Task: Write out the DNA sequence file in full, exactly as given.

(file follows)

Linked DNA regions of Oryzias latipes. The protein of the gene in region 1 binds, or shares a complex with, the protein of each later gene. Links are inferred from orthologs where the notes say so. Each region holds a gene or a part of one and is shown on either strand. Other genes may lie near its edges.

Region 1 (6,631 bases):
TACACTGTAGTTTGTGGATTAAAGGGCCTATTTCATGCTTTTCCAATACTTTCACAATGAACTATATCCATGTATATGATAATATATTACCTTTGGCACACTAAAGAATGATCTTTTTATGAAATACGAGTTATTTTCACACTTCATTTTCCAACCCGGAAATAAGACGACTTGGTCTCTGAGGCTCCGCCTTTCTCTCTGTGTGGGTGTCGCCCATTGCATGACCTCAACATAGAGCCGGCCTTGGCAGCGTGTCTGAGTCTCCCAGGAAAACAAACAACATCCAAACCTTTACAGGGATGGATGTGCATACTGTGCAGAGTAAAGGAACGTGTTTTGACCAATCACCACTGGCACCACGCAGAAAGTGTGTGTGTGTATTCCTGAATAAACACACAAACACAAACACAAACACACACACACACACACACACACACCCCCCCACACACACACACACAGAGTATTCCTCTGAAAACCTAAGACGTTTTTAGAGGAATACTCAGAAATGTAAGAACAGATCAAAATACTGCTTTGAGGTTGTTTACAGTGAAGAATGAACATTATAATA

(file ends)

Linked DNA regions of Oryzias latipes. The protein of the gene in region 1 binds, or shares a complex with, the protein of each later gene. Links are inferred from orthologs where the notes say so. Each region holds a gene or a part of one and is shown on either strand. Other genes may lie near its edges.

Region 1 (6,631 bases):
TACACTGTAGTTTGTGGATTAAAGGGCCTATTTCATGCTTTTCCAATACTTTCACAATGAACTATATCCATGTATATGATAATATATTACCTTTGGCACACTAAAGAATGATCTTTTTATGAAATACGAGTTATTTTCACACTTCATTTTCCAACCCGGAAATAAGACGACTTGGTCTCTGAGGCTCCGCCTTTCTCTCTGTGTGGGTGTCGCCCATTGCATGACCTCAACATAGAGCCGGCCTTGGCAGCGTGTCTGAGTCTCCCAGGAAAACAAACAACATCCAAACCTTTACAGGGATGGATGTGCATACTGTGCAGAGTAAAGGAACGTGTTTTGACCAATCACCACTGGCACCACGCAGAAAGTGTGTGTGTGTATTCCTGAATAAACACACAAACACAAACACAAACACACACACACACACACACACACACCCCCCCACACACACACACACAGAGTATTCCTCTGAAAACCTAAGACGTTTTTAGAGGAATACTCAGAAATGTAAGAACAGATCAAAATACTGCTTTGAGGTTGTTTACAGTGAAGAATGAACATTATAATA